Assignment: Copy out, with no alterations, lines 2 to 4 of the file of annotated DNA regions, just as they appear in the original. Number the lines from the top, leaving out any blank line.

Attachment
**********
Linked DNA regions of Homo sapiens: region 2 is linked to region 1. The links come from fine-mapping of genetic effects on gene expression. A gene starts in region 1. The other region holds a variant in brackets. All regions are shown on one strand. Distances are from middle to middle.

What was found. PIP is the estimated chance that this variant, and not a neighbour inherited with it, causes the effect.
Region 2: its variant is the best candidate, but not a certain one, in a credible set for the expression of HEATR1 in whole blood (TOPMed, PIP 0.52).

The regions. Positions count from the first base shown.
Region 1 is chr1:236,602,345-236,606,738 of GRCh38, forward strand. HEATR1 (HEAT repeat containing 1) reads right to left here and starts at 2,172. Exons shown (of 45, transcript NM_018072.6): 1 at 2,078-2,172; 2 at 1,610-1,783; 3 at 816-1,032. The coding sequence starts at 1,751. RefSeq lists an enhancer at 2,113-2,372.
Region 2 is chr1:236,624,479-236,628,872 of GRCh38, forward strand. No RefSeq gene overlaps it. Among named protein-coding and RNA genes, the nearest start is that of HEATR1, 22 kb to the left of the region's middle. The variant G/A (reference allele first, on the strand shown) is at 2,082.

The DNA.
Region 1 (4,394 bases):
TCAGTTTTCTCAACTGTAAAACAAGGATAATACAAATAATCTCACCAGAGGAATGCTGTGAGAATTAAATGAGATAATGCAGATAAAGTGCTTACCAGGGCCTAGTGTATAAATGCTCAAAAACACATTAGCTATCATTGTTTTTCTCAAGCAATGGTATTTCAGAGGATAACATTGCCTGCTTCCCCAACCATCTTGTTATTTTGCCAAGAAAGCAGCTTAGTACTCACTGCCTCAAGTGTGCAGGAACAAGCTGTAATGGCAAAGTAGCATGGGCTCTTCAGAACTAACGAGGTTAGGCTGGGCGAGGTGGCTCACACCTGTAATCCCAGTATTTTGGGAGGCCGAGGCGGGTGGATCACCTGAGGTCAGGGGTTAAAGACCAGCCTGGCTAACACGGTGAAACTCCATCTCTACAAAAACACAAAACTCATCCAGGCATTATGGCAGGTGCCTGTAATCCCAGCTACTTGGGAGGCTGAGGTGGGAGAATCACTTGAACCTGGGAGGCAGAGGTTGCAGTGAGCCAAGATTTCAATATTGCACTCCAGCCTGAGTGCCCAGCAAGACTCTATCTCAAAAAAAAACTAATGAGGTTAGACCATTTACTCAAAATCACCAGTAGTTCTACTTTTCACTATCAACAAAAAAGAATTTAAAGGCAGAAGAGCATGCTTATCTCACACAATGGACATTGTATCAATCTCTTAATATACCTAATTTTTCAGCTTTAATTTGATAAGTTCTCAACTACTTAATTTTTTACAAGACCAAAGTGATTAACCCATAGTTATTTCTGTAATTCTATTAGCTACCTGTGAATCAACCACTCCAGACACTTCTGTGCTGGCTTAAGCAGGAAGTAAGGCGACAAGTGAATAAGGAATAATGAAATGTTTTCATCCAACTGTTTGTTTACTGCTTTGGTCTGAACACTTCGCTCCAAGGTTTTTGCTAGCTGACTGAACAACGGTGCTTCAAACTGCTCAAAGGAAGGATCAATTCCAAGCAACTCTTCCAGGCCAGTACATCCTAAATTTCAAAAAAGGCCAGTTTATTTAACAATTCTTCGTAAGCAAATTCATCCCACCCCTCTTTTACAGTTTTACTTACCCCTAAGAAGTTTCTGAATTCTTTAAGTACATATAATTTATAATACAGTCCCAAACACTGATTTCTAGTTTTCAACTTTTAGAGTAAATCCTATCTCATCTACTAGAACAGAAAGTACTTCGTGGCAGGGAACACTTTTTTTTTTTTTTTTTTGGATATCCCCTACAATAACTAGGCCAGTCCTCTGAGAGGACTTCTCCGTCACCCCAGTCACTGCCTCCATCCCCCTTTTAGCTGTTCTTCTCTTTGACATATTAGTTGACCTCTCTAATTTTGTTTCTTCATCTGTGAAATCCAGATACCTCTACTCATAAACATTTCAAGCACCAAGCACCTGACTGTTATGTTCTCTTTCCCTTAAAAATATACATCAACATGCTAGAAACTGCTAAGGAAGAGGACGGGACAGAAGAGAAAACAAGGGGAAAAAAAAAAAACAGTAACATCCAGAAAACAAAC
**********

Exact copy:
What was found. PIP is the estimated chance that this variant, and not a neighbour inherited with it, causes the effect.
Region 2: its variant is the best candidate, but not a certain one, in a credible set for the expression of HEATR1 in whole blood (TOPMed, PIP 0.52).

The regions. Positions count from the first base shown.